The procedure for getting divorced is pretty straightforward, no matter what state you live in. One spouse files a petition ("complaint") requesting the divorce, and the other spouse usually files a response ("answer"). This is followed by an exchange of information about various aspects of the marriage, which is part of the divorce discovery process. If the couple can't resolve all of their divorce-related issues, they'll end up in trial, where a judge will decide the issues for them. But adding a prenuptial agreement (prenup) to the mix usually alters the normal flow of events.
The Nature of a Prenuptial Agreement
A prenup is a legal contract between a couple that intends to marry. Some of the items it may contain are:
- a listing of each person's individual assets
- an indication of which individual assets will remain the exclusive property of each spouse in the event of a divorce
- a determination of how property acquired during the marriage will be divided in a divorce
- an understanding as to responsibility for debts, and
- limits on spousal support (alimony) if the marriage should fail.
These topics would normally be decided in a divorce, if there were no prenup.
How a Prenup Can Aid Divorce Proceedings
In all likelihood, the prenup has already resolved some of the issues that you'd usually be discussing as part of the divorce. There are some obvious benefits to this. For example, you may need less discovery, particularly regarding items handled by the agreement. And, it could help to reduce tension, as well as lessen the need for court intervention in handling problems as the divorce moves forward. As a result, the attorneys and the court don't have to do as much as they normally would to resolve the case. This is obviously a good thing, since it should cut down on legal fees and allow the process to move along at a faster pace.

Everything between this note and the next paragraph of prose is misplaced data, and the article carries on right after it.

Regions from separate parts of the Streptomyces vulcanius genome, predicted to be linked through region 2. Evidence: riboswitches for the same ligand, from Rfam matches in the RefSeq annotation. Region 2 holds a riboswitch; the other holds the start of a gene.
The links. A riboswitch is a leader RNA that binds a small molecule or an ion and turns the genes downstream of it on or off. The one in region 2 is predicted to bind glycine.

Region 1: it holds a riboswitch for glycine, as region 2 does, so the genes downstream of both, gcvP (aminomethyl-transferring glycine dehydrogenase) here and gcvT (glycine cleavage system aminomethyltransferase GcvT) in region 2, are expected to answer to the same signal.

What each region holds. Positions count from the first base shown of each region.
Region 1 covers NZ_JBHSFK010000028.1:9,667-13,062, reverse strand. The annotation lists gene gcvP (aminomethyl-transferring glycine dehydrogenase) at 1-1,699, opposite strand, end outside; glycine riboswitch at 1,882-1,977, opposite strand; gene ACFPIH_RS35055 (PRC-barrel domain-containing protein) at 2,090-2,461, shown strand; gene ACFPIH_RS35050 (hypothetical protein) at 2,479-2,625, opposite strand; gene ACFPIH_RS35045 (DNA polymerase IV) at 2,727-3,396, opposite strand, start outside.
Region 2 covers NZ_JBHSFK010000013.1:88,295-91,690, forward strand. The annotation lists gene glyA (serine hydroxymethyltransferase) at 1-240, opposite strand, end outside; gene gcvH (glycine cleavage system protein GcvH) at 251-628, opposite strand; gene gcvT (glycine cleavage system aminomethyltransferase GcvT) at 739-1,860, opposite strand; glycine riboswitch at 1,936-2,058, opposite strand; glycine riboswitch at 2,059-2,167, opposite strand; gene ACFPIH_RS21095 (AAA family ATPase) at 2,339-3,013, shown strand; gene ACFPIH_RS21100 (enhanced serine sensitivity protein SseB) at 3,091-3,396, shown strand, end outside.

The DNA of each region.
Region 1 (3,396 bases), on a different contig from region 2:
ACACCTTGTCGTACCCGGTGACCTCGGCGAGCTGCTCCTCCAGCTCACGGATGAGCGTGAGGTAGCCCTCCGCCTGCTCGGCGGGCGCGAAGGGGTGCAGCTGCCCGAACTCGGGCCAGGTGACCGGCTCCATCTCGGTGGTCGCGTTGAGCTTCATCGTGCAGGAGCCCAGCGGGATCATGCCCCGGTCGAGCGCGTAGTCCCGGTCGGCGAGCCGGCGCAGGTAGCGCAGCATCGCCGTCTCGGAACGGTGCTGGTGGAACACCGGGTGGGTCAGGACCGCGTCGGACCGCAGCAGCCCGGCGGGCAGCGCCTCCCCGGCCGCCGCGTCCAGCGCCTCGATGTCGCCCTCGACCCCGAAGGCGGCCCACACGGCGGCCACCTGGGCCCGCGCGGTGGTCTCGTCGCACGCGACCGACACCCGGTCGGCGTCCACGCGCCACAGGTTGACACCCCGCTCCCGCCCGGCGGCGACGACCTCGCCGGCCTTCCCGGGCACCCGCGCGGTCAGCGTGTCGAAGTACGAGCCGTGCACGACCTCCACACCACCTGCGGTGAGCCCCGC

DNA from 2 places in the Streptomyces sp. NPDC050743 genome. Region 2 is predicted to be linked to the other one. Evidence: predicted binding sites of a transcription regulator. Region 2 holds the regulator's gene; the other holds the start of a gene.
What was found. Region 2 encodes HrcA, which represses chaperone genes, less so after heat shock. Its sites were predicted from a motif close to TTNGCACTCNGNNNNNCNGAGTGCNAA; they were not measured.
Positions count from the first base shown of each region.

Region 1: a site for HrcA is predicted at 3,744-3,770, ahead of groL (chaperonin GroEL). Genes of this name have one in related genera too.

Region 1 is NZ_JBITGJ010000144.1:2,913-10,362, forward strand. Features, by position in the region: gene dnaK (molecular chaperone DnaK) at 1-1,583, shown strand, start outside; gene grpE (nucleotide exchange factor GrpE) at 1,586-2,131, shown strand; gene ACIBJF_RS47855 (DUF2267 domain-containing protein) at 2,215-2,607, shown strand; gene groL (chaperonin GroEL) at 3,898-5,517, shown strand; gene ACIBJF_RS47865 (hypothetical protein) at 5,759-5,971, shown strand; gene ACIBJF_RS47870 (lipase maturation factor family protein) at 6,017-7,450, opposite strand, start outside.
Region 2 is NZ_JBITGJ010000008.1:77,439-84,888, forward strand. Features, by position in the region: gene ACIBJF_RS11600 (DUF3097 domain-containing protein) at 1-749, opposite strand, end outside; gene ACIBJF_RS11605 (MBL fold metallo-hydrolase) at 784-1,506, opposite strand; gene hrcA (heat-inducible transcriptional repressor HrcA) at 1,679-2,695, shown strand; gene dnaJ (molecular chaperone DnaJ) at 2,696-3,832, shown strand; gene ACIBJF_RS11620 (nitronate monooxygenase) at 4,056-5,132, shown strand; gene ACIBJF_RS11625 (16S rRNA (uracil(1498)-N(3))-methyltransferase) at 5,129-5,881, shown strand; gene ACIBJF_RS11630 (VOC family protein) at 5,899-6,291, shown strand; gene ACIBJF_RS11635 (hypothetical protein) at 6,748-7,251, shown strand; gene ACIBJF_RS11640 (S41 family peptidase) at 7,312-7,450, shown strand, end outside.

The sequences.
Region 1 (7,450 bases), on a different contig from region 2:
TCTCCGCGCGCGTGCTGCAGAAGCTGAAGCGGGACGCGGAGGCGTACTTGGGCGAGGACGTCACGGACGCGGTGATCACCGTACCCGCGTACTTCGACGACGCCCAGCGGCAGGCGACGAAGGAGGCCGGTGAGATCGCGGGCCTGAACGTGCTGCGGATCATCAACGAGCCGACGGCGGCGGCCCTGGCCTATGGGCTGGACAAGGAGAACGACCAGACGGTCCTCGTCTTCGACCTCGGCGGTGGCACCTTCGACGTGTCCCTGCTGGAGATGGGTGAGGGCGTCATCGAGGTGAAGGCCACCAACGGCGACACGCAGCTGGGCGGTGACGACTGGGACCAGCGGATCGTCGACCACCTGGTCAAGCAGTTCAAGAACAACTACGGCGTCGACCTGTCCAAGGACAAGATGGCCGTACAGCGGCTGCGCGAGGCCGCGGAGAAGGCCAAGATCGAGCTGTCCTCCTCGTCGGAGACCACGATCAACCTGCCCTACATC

So much for the good news. The bad news is that a prenup can sometimes muddy the waters.
The Downside to a Prenup in Divorce
The most common example of a prenup negatively impacting a divorce is when one of the spouses asks the court to reject the agreement. There has to be a legitimate reason for this; but therein lies the problem. In order for a court to determine whether the prenup is valid, a judge will have to review all the circumstances surrounding the preparation and signing of the agreement.
For a prenup to be valid, it has to meet certain criteria. For example, the agreement must be in writing and free from fraud (like a spouse intentionally failing to reveal assets or income). Likewise, the spouse contesting the agreement must not have been under duress, coerced, or mentally incapacitated (such as under the influence of drugs or alcohol) when the agreement was signed. Additionally, the agreement can't be "unconscionable," meaning grossly unfair (such as where upholding the agreement would leave one of the spouses destitute). These are just some of the factors a court will look at in deciding whether a prenup is enforceable.
However, getting the court the facts it needs to make this decision is going to require more discovery. Now, in addition to obtaining the usual information regarding finances and parenting issues that existed during the marriage, the attorneys are also going to have to dig into what happened before the marriage. They'll be looking at anything (including phone conversations and emails) that could shed light on the couple's understanding of the prenup process, as well as their state of mind at the time the agreement was negotiated and ultimately signed.
All the additional work required because of the prenup—and one spouse contesting it—is likely going to result in a significant increase in legal fees. And, it may prolong the divorce process itself.
If you have questions about your own case, you should contact a local divorce lawyer for advice.